August 28, 2009

 

Asia Grain Outlook on Friday: Rice may ease; soybeans likely steady

 

 

Global prices of soybeans are likely to hold steady in the near-term due to strong demand, while those of rice are expected to ease as offered prices from Thailand are likely to fall, trade participants and analysts said Friday.

 

"A large soybean crop is in the offing in the U.S. next month but the world needs that harvest badly due to tight supply in various countries," said a Tokyo-based executive at a global trading company.

 

He said a better idea of the size of the U.S. harvest will be available in a monthly report on demand and supply due to be released around Sept. 11, but the general feedback is that the country is heading for a bumper harvest of soybeans, wheat and corn.


Ahead of the harvest, trading has been choppy on the Chicago Board of Trade.

 

CBOT September soybeans settled 23 3/4 cents higher Thursday at US$11.14 1/4 a bushel, and November soybeans finished 1/2 cent lower at US$9.96/bushel.

 

However, analysts said physical prices are still holding steady because of the drought in several parts of China.

 

China's drought has worsened this week in the north, and was developing fast in the south. China's major autumn-harvest grain producing areas are in the north. The autumn harvest accounts for more than 70% of the country's total grain output.

 

Close to 4.0 million hectares of agricultural land in China is facing severe drought.

 

"China has adequate stocks to take care of their immediate needs but if the drought worsens, it will have to use a large part of them and then step up imports for replenishment," said an analyst based in Singapore.

 

China imported 4.39 million metric tonnes of soybean in July, up 25% from a year earlier, while wheat imports surged to 85,078 tonnes from only 373 tonnes, according to data issued earlier this week.

 

Thai Rice Prices Likely To Ease

 

Thai rice prices are expected to ease following the end of a government intervention program, as premiums to prices of Vietnamese products have risen too high.

 

"Traditionally Vietnamese rice has been around US$30-US$40 cheaper than Thai produce but currently the differential is as high as US$130/tonne," said Chookiat Ophaswongse, president of the Thai Rice Exporters Association.

 

He said Thailand's white rice, 5% broken, is currently being offered at US$520/tonne free-on-board, while Vietnamese offers are at US$390/tonne.

 

Chookiat said Thai prices were high due to a government-run intervention program, but "now that the program has ended, we expect Thailand's rice export prices to adjust slightly lower."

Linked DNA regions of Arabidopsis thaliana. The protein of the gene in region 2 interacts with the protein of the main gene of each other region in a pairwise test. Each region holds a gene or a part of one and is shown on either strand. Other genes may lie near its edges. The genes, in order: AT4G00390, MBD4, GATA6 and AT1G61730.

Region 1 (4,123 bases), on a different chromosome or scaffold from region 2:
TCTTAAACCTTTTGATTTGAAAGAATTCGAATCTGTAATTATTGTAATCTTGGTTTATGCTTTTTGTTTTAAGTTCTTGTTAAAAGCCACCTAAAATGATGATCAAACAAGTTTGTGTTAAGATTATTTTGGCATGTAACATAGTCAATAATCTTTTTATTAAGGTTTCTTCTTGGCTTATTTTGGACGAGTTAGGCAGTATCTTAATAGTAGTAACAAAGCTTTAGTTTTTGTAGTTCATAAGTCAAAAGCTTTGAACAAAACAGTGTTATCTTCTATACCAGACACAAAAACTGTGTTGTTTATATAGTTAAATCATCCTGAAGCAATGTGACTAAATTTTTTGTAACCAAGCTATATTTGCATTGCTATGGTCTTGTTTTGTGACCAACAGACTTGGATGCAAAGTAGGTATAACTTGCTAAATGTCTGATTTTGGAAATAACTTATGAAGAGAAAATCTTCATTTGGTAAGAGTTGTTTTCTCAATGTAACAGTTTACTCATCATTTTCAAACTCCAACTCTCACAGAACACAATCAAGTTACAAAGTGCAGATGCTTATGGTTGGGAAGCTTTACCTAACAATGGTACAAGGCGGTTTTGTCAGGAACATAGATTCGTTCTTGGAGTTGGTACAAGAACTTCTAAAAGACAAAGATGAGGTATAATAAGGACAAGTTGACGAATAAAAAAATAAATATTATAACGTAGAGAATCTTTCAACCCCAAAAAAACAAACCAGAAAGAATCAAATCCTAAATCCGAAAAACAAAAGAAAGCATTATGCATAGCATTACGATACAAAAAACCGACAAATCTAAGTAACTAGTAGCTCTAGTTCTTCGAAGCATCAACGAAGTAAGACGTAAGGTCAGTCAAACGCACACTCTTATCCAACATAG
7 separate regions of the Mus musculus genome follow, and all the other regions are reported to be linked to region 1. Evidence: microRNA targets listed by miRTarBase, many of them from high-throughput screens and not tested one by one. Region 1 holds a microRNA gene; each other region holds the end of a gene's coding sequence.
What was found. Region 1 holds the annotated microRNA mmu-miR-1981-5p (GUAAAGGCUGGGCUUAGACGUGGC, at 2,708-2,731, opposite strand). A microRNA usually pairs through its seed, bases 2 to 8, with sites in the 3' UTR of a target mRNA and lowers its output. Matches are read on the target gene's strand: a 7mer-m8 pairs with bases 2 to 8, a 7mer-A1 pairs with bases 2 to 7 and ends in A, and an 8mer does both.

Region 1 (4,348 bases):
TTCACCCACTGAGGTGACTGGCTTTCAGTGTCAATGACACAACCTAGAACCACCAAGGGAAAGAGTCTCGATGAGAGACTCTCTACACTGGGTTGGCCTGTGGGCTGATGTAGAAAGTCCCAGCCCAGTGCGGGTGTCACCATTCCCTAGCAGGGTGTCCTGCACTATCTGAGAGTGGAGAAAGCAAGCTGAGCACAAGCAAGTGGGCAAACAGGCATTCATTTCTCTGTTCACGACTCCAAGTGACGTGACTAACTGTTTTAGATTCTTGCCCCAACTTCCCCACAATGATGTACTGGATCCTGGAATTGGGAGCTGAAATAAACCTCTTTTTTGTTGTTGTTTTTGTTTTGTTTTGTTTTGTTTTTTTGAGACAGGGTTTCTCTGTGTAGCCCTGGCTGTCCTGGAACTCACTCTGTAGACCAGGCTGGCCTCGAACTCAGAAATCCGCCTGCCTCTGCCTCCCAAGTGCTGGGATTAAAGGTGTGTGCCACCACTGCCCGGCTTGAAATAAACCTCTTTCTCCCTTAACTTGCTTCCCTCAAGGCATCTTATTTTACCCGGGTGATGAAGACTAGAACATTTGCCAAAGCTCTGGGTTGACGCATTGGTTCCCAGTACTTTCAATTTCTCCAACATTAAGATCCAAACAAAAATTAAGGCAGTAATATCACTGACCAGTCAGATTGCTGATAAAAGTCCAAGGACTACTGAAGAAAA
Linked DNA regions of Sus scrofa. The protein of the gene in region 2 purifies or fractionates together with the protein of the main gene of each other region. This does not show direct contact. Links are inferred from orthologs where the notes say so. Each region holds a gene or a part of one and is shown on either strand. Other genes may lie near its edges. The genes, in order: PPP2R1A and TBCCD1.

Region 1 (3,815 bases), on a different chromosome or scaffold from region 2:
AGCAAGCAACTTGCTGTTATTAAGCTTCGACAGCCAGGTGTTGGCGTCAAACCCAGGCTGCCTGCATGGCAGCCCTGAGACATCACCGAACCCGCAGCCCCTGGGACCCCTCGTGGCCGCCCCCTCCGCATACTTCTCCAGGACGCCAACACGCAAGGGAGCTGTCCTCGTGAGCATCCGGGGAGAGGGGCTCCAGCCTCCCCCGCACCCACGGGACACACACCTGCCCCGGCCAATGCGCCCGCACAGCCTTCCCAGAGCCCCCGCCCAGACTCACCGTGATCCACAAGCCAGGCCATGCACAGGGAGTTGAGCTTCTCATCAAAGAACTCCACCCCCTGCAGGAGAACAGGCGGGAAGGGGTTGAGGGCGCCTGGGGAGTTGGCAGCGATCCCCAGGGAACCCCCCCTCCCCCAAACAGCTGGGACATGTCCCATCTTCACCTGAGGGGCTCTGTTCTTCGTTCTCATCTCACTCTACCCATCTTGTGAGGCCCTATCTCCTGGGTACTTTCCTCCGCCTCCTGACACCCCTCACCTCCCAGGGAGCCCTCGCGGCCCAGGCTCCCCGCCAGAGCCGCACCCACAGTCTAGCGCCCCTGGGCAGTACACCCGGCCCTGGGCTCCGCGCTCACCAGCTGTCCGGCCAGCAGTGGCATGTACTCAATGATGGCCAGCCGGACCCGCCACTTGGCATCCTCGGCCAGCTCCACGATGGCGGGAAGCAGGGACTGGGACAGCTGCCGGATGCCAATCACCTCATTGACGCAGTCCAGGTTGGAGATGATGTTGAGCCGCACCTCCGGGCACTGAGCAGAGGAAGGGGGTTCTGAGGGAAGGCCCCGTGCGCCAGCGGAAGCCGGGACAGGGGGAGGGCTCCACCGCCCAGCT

In the long term, however, the price outlook will hinge on the extent of damage that drought inflicts on India's rice crop.

 

India was a major source of parboiled rice for African countries, but currently it is only exporting premium basmati grades, and if it is compelled to start imports next year, there will be upward pressure on prices.

 

Japan Buys Wheat; China To Sell Corn Reserves

 

Japan's Ministry of Agriculture, Forestry and Fisheries bought on Thursday 160,000 metric tonnes wheat in a tender, an agriculture ministry official said.

 

The imports are expected to arrive between Oct. 16 and Nov. 15.

 

China will sell 5.77 million tonnes of corn from reserves to large industrial processing plants in major producing areas of the north and northeast.

 

The news eased market concerns about supply pressure from the tens of millions of tonnes in government reserves, analysts said, because the corn will only be sold to large industrial processors with an annual capacity of at least 100,000 tonnes. The sales will be subsidized but the lower-priced corn won't be allowed to flow into markets and the amounts won't fill all of the processors' requirements.

 

On Thursday, CBOT's September corn contract settled up 2 1/2 cents at US$3.23/bushel, and December corn ended up 3 cents at US$3.29 1/4.

 

Traders and analysts said the move was not fueled by fundamental factors. Prices were flat to slightly lower throughout the day before climbing near the end of the session.

 

"Corn is only chasing soybean higher but supplies are adequate. Prices may ease after the harvest gathers momentum in the U.S. late next month," said a Japan-based trader.